The present application describes a medialized PLIF exposure. The medialized exposure can be made much smaller than the traditional exposure. Exposure does not require stripping of musculature all the way out to the transverse process. Exposure generally opens out only to the facet joints on the lateral margin. Screws are still advanced into the vertebral body through the pedicle, however, the starting point is more medial and slightly inferior. The starting point is typically just medial and inferior to the articulating surface of the superior facet.

FIGS. 39-48 illustrate various steps in the method of performing a minimally invasive PLIF procedure using the tissue retractor 10, bone anchors 282, and implants 300, described herein according to one example embodiment. Referring first to FIG. 39, after the affected spinal level is identified, an incision is made exposing the spinal elements. The narrow retractor blade 228 is used first (both right and left blades. The narrow retractor blades are attached to the attachment handles 260 in the manner described above. The narrow retractor blades 228 may be used to retract the patient's tissue only until the blades are positioned directly over the facet capsule, with the center recess 244 resting on the facet bone (for example as shown in FIG. 40). In this manner the left and right retractor blades not only hold tissue out of the operative corridor but they also geographically define the exposure such that the blades essentially provide anatomy landmarks easily orienting the surgeon to anatomy within the exposure. While manually holding the exposure using the attachment handles 260, the right and left arms 26, 28 of the tissue retractor 10 may be attached to the right and left blades in the manner described above. The tissue retractor 10 is oriented so the access driver body 20 is placed cephalad of the exposure (FIG. 40). At this point, the tissue retractor 10 may be attached to an articulating arm in order to immobilize the retractor 10 relative to the operating table. Once the tissue retractor 10 has been attached to the articulating arm, the narrow retractor blades 228 may be replaced with the right and left wide retractor blades 30, 32 as desired. Alternatively, the right and left wide retractor blades 30, 32 may be used from the beginning of the procedure, or alternatively still the narrow retractor blades 228 may be used throughout the entire procedure. Light cables 181 may be introduced into the exposure by engaging the light guides 180 as described above.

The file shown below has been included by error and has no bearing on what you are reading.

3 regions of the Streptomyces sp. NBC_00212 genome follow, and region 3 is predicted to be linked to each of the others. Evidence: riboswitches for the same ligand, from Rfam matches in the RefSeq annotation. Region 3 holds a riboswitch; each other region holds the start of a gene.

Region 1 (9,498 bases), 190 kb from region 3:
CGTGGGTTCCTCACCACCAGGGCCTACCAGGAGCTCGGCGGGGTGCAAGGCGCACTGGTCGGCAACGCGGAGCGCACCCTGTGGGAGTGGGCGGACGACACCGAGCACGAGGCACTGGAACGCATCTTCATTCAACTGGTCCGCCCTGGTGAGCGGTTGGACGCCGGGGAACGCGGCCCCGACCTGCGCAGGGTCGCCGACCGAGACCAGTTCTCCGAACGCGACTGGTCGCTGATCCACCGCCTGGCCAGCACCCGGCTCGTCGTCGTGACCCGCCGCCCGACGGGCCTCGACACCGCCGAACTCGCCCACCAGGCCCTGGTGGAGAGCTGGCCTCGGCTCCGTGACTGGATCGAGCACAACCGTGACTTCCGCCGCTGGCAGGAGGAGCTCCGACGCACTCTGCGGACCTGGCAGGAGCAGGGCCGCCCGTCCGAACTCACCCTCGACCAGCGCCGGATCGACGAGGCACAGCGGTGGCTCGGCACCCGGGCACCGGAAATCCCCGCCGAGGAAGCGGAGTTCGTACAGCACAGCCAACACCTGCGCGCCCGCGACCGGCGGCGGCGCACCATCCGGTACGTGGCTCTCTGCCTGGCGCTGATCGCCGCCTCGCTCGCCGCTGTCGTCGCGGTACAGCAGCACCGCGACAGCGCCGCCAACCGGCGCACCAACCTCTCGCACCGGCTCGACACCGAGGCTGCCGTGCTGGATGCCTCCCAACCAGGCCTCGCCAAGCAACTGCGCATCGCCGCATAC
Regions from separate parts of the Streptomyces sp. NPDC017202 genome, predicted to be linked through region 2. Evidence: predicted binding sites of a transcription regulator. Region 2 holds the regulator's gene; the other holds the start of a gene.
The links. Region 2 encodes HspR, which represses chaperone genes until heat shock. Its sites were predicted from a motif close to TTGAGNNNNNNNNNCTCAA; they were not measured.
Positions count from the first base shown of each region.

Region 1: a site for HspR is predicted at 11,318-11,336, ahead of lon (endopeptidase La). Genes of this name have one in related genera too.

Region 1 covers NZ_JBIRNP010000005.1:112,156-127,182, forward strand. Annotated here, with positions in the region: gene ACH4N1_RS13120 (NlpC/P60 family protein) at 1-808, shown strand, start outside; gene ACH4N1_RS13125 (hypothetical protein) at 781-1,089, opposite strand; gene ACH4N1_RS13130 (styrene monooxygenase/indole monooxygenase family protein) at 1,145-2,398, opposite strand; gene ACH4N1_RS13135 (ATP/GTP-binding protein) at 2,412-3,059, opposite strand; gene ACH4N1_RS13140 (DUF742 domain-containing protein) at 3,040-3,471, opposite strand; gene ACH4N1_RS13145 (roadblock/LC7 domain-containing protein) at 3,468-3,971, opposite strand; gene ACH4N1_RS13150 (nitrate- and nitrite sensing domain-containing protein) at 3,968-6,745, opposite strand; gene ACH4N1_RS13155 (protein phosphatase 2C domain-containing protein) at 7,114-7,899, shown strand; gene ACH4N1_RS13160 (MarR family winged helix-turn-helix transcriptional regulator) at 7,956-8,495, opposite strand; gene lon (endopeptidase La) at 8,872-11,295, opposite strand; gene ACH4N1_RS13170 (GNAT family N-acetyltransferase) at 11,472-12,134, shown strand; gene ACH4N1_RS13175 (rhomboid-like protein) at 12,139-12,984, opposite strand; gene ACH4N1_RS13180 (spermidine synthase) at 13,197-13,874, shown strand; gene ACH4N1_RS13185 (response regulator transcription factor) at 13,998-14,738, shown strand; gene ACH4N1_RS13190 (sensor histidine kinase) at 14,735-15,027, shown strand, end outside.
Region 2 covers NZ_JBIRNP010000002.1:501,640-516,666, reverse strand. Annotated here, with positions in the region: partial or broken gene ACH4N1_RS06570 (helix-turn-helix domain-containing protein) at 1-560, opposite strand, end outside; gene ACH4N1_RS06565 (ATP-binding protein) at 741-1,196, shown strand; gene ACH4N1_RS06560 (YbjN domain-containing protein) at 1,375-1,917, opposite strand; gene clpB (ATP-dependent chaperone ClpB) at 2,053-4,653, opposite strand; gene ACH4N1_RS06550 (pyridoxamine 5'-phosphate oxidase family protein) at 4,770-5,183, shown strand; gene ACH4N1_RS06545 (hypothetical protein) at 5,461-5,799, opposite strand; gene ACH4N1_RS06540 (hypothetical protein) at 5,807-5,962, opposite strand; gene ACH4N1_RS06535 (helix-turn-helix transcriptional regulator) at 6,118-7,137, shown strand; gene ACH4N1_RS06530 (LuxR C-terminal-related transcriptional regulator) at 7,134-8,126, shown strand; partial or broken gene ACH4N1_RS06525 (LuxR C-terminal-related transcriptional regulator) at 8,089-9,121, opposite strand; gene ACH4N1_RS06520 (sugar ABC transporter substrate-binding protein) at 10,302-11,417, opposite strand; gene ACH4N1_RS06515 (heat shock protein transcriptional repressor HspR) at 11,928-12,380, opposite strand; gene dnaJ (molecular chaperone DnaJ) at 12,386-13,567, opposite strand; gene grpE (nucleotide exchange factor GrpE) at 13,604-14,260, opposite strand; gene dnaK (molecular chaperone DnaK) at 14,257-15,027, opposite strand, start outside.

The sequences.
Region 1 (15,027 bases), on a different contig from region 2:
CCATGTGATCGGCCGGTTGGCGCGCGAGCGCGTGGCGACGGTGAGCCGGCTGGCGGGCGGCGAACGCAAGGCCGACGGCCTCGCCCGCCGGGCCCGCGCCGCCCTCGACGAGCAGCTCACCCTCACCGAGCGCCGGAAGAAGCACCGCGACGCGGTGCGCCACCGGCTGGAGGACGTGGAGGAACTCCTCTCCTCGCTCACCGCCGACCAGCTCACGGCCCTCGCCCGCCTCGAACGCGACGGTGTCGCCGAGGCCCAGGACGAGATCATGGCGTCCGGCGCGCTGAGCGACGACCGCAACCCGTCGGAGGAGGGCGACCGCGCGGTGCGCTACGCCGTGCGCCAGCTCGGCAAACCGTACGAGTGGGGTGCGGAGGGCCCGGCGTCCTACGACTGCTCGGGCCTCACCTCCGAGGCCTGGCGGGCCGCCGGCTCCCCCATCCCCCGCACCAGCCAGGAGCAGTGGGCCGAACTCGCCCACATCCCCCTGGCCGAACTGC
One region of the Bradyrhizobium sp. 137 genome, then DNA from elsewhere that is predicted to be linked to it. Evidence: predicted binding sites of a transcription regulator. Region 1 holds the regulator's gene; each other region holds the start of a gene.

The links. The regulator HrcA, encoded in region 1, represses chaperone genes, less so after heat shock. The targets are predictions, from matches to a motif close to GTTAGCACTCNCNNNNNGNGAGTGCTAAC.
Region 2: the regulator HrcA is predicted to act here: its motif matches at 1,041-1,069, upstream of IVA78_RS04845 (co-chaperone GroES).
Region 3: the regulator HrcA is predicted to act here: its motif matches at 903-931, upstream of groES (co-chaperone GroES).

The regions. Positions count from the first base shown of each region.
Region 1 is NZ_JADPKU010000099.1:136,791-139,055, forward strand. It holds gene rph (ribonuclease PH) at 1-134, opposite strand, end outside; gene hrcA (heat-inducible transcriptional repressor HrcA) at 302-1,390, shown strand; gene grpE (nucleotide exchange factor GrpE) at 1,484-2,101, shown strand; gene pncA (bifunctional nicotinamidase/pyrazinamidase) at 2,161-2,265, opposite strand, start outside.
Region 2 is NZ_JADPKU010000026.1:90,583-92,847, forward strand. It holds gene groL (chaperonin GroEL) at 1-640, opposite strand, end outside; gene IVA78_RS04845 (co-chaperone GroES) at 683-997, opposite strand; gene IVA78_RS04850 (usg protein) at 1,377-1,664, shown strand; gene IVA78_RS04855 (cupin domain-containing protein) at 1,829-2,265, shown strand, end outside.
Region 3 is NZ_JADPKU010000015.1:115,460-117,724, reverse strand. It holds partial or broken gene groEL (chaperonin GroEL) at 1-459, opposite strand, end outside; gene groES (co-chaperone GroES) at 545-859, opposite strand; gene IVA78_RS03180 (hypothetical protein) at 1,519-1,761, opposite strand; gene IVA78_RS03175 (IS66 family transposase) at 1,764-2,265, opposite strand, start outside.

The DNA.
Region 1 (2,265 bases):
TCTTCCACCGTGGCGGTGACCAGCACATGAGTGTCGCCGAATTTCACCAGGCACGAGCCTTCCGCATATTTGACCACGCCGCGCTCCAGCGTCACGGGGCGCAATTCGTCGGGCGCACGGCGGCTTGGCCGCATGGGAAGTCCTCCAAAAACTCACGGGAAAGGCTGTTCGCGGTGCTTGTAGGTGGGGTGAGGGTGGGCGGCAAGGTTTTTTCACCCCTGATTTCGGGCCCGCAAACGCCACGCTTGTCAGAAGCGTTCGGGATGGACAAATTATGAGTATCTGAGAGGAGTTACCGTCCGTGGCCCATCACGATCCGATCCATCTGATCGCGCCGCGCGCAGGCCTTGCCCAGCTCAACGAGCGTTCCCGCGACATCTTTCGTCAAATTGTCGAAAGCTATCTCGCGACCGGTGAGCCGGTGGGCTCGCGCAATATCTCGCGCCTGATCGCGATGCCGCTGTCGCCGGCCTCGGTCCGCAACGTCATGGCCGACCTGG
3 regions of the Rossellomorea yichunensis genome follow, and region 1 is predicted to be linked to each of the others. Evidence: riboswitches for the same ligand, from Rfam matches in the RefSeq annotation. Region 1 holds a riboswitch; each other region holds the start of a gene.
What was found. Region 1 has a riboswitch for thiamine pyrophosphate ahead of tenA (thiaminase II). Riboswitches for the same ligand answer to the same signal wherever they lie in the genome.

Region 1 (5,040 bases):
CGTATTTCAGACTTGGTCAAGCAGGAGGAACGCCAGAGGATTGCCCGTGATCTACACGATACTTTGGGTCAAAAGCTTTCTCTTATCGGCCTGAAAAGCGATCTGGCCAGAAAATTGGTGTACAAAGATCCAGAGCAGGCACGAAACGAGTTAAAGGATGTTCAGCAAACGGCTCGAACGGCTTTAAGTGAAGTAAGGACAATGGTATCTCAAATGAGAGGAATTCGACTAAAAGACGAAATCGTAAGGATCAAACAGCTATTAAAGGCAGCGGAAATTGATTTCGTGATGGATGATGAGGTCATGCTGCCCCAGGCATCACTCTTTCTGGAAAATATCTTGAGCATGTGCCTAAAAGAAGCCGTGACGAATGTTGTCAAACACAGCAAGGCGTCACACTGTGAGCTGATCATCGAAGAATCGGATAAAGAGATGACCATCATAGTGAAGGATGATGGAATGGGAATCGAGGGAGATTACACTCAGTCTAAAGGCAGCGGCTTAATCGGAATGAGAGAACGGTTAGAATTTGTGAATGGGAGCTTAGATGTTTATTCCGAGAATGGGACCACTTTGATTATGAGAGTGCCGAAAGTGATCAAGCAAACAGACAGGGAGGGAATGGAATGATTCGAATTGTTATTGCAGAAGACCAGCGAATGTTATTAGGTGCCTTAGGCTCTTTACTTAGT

The next step is to identify the proper trajectory for the bone anchors 12. FIGS. 41-44 illustrate the proper placement and trajectory of the bone anchors 12. FIG. 41 illustrates a spinal column with typical medialized trajectories T1-T4 as they are on multiple vertebral levels. Typical trajectories between medialized pedicle screws within the same vertebral body diverge and are also often directed slightly superiorly. Inserting screws along this trajectory generally allows for placement of a shorter screw shank than those placed along traditional PLIF trajectories because the medialized trajectory takes advantage of the anatomical location of cortical bone within the vertebral body. Cortical bone provides greater purchase to screws because it has a higher density as compared to cancellous bone. FIGS. 43-44 illustrate an example of three different spots 1, 2, 3 where the medialized trajectory T1 takes advantage of the cortical bone. The cortical bone is located about the periphery of the vertebral body 3 and the periphery of the posterior elements including the pedicle 2. Once the proper location and trajectory has been determined, pilot holes P1-P3 (FIG. 42) are formed in the bone and the bone anchors 12 may be implanted. According to one example embodiment (and illustrated in FIG. 45), the shanks 286 may be implanted first and then the tulips 284 may be subsequently added near the end of the procedure. This allows for more space within the surgical exposure to operate on the spine (e.g. removing bone and disc material, positioning implants, etc. . . . ) as there is less hardware present during the procedure.

Once the shanks 286 have been implanted, the surgeon may perform a bilateral decompression by removing the inferior articular processes and superior 2/3 of the superior articular processes. A discectomy may then be performed in a conventional manner. After determining the appropriate sized interbody implants 300, the implants 300 are inserted into the disc space in the manner described above, using the insert and rotate technique (FIG. 46). By way of example, two interbody implants 300 may be implanted in the disc space, one on the contralateral side and one on the ipsilateral side. Proper placement of the implants 300 is shown in FIG. 47. Once the implants 300 are properly inserted, the tulips 284 may be added to the shanks 286 and the spinal rods 16 may be added, completing the construct (FIG. 48).

While the inventive features described herein have been described in terms of a preferred embodiment for achieving the objectives, it will be appreciated by those skilled in the art that variations may be accomplished in view of these teachings without deviating from the spirit or scope of the invention.

Claims (23)

What is claimed is:
1. A surgical tissue retractor, comprising: